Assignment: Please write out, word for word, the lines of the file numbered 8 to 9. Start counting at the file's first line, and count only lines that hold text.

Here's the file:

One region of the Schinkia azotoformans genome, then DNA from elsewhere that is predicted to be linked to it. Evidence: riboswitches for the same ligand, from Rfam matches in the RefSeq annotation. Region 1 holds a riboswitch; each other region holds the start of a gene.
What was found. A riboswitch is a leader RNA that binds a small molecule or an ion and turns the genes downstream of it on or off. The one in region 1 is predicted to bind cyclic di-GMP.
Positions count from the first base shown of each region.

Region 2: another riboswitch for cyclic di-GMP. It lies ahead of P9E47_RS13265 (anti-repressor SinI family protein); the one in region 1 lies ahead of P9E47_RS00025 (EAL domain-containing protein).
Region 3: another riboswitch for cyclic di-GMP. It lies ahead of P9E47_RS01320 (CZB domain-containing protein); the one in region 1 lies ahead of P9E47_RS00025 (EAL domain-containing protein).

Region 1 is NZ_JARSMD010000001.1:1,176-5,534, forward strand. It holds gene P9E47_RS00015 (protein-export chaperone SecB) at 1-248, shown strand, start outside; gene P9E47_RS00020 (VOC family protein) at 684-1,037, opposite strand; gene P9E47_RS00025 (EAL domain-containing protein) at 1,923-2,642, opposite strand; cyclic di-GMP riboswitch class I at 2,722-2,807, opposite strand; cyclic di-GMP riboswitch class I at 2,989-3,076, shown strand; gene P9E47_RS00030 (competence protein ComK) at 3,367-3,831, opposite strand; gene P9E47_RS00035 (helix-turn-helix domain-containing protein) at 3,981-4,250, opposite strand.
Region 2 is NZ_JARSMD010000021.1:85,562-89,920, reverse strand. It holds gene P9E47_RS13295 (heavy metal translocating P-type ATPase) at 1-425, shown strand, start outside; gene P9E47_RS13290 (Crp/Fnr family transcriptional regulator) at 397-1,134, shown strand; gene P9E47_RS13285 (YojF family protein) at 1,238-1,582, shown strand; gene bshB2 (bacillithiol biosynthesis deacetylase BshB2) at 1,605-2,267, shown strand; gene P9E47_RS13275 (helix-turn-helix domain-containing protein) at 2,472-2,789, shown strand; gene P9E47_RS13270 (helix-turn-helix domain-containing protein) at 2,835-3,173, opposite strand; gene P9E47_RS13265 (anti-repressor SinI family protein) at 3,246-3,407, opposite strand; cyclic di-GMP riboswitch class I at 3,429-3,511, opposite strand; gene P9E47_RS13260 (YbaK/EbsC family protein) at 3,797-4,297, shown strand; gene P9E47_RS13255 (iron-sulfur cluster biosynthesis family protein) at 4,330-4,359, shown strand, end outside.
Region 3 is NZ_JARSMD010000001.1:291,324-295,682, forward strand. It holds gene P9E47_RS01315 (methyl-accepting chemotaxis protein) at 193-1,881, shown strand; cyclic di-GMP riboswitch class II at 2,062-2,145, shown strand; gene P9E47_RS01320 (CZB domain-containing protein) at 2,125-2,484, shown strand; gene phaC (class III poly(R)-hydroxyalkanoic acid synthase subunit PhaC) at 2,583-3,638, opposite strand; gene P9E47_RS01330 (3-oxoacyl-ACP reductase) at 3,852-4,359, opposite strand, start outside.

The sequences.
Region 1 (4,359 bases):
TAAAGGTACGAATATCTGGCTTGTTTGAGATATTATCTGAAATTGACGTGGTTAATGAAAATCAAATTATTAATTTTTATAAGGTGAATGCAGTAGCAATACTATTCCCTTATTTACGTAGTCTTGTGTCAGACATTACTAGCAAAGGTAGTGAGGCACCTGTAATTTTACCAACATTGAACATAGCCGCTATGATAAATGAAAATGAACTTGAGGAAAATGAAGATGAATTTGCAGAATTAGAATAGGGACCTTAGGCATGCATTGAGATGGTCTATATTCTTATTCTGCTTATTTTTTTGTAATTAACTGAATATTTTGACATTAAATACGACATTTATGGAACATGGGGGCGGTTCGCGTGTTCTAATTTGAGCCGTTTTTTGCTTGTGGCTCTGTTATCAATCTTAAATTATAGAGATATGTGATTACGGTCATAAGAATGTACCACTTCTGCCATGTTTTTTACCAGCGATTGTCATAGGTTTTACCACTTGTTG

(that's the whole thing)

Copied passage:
Region 3 is NZ_JARSMD010000001.1:291,324-295,682, forward strand. It holds gene P9E47_RS01315 (methyl-accepting chemotaxis protein) at 193-1,881, shown strand; cyclic di-GMP riboswitch class II at 2,062-2,145, shown strand; gene P9E47_RS01320 (CZB domain-containing protein) at 2,125-2,484, shown strand; gene phaC (class III poly(R)-hydroxyalkanoic acid synthase subunit PhaC) at 2,583-3,638, opposite strand; gene P9E47_RS01330 (3-oxoacyl-ACP reductase) at 3,852-4,359, opposite strand, start outside.

The sequences.